Protect Your Business

Financial stability is important for overall well-being, so it’s very important to ensure that your sex workers’ rights advocacy does not compromise your business or livelihood. Examples include when fans unsubscribe because they’re “not interested in politics,” or when influencers lose sponsorships because companies don’t want to be controversial or “get involved.” Ways to keep your business separate from your advocacy include:

  • Using separate social media and email accounts for advocacy.
  • Asking your peers to tag or mention only your advocacy persona.
  • Joining or starting a sex workers’ rights group to work through.
  • Understanding the guidelines around political expression for any company with which you have a relationship.

Monitor Your Mental Health

Sometimes, advocating for sex workers’ rights can be triggering. Confronting intense whorephobia can cause anxiety, rage, depression and even dissociation. If you find yourself mentally spiraling, try to “get back into your body” by taking a walk, doing some breathing exercises or petting an animal companion. If you are having a panic attack, try the “5 4 3 2 1 method.” Look around for five things you can see, four things you can touch, three things you can hear, two things you can smell and one thing you can taste.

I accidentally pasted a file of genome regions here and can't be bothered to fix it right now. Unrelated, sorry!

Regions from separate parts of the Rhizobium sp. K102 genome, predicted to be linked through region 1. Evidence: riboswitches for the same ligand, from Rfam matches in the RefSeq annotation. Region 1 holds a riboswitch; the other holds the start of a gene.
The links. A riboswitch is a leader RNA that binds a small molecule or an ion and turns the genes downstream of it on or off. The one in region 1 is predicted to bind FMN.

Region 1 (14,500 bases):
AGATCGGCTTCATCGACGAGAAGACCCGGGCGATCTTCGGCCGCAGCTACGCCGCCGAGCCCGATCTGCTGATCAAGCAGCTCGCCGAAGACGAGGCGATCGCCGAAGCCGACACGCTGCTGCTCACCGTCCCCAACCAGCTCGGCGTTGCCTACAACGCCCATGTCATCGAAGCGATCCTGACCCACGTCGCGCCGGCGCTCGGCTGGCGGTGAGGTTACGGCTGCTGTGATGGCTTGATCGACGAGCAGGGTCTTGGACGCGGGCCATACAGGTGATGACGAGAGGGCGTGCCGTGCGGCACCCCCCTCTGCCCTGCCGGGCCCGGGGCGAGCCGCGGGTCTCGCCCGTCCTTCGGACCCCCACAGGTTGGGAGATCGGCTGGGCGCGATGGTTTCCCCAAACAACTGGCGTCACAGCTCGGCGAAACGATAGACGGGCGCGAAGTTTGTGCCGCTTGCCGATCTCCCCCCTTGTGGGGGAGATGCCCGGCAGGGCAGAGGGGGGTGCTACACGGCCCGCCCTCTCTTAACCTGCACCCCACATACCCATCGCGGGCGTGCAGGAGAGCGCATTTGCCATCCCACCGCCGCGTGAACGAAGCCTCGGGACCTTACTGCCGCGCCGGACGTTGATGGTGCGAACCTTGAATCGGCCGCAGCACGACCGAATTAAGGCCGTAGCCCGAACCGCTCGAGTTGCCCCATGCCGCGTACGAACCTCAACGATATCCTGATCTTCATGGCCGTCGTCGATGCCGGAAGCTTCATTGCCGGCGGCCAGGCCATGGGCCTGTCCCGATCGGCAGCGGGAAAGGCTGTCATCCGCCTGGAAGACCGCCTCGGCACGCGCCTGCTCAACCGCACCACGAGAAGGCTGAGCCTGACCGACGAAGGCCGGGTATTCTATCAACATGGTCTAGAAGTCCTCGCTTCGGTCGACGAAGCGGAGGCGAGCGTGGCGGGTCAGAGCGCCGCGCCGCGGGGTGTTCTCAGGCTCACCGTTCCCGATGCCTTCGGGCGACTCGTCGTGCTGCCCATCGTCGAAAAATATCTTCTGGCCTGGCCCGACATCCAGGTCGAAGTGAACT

If you are experiencing regular mental health crashes, take a big step back. We cannot lead from a place of active trauma, and we may harm ourselves or others if we try to push through a personal crisis. Change takes time, and we need to pace ourselves for the road ahead.

Remember That You Are Part of a Growing Movement

The movement for sex workers’ rights is global, active and growing. This movement is made up of each and every one of us who stands up against unfair laws and social standards. The movement needs you, so keep yourself safe while you fight for what’s right. Thank you for your bravery!

Savannah Sly is a career sex worker, advocate and the founder and co-director of New Moon Network. For more information, visit NewMoonNetwork.org.